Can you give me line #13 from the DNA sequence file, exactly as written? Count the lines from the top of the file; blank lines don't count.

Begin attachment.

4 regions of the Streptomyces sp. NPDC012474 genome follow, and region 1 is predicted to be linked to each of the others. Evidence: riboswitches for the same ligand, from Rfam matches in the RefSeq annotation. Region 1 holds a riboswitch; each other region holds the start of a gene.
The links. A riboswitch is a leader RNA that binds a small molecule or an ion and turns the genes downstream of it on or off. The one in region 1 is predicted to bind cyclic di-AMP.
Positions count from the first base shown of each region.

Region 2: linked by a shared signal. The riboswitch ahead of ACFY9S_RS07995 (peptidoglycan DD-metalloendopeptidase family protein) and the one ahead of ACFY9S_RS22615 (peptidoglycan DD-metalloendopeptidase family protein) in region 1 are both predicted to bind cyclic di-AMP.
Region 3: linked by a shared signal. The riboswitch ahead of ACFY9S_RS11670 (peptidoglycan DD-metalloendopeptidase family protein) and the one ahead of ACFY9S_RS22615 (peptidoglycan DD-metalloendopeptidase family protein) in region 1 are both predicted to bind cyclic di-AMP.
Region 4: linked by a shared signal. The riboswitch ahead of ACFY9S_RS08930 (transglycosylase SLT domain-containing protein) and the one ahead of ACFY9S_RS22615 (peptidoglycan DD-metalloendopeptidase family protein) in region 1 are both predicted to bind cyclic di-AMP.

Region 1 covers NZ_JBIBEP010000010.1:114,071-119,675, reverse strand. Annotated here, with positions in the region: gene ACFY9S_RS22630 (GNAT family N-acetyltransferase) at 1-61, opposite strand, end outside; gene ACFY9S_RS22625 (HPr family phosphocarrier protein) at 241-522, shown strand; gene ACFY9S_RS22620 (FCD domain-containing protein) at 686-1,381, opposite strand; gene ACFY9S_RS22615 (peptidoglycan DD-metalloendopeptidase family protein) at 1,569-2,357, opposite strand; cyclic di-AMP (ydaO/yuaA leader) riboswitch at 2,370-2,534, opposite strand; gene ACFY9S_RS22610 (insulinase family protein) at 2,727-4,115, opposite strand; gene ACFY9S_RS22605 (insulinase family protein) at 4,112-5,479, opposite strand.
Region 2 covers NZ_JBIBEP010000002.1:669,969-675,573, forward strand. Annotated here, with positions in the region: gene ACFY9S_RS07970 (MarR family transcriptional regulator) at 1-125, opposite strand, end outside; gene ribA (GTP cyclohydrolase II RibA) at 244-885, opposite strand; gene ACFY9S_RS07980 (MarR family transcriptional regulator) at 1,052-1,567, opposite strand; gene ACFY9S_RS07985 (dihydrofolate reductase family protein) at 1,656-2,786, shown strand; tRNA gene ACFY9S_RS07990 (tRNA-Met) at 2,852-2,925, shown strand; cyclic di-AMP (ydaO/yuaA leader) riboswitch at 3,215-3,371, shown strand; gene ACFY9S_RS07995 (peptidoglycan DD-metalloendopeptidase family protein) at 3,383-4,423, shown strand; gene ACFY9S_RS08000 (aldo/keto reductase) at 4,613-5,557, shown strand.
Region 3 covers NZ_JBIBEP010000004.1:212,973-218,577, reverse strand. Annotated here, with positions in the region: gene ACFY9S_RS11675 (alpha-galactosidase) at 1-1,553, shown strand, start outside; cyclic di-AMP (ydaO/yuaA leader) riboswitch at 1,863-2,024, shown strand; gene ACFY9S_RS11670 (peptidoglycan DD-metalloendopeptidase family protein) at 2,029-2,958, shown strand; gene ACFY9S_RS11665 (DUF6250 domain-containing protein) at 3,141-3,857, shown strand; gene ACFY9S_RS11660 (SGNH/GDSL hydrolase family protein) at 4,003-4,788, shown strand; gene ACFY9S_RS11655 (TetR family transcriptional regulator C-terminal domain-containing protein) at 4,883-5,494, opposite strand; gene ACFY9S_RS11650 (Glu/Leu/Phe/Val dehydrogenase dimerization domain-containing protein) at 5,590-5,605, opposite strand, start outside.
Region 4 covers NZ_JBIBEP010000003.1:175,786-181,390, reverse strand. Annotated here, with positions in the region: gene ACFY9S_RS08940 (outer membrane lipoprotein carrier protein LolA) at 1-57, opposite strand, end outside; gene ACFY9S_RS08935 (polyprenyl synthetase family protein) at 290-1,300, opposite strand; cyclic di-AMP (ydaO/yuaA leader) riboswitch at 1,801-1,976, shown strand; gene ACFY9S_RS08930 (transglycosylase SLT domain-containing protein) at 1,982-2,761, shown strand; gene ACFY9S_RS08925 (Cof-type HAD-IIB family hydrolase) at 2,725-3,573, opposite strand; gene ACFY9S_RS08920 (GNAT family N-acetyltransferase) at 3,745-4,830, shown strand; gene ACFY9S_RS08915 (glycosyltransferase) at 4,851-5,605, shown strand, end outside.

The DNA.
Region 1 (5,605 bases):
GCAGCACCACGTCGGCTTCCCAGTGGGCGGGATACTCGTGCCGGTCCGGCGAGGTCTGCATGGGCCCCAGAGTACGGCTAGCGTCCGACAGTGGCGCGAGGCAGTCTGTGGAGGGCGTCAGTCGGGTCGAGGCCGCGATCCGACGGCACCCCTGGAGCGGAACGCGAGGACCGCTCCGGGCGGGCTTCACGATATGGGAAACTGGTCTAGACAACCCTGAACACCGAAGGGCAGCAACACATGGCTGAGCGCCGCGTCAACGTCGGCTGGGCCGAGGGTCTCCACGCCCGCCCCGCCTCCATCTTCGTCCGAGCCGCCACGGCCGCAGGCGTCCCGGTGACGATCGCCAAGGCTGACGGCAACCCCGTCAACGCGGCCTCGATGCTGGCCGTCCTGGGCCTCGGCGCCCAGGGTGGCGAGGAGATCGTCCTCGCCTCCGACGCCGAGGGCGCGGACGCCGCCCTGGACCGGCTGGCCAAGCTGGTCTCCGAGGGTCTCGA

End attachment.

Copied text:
GCAGCACCACGTCGGCTTCCCAGTGGGCGGGATACTCGTGCCGGTCCGGCGAGGTCTGCATGGGCCCCAGAGTACGGCTAGCGTCCGACAGTGGCGCGAGGCAGTCTGTGGAGGGCGTCAGTCGGGTCGAGGCCGCGATCCGACGGCACCCCTGGAGCGGAACGCGAGGACCGCTCCGGGCGGGCTTCACGATATGGGAAACTGGTCTAGACAACCCTGAACACCGAAGGGCAGCAACACATGGCTGAGCGCCGCGTCAACGTCGGCTGGGCCGAGGGTCTCCACGCCCGCCCCGCCTCCATCTTCGTCCGAGCCGCCACGGCCGCAGGCGTCCCGGTGACGATCGCCAAGGCTGACGGCAACCCCGTCAACGCGGCCTCGATGCTGGCCGTCCTGGGCCTCGGCGCCCAGGGTGGCGAGGAGATCGTCCTCGCCTCCGACGCCGAGGGCGCGGACGCCGCCCTGGACCGGCTGGCCAAGCTGGTCTCCGAGGGTCTCGA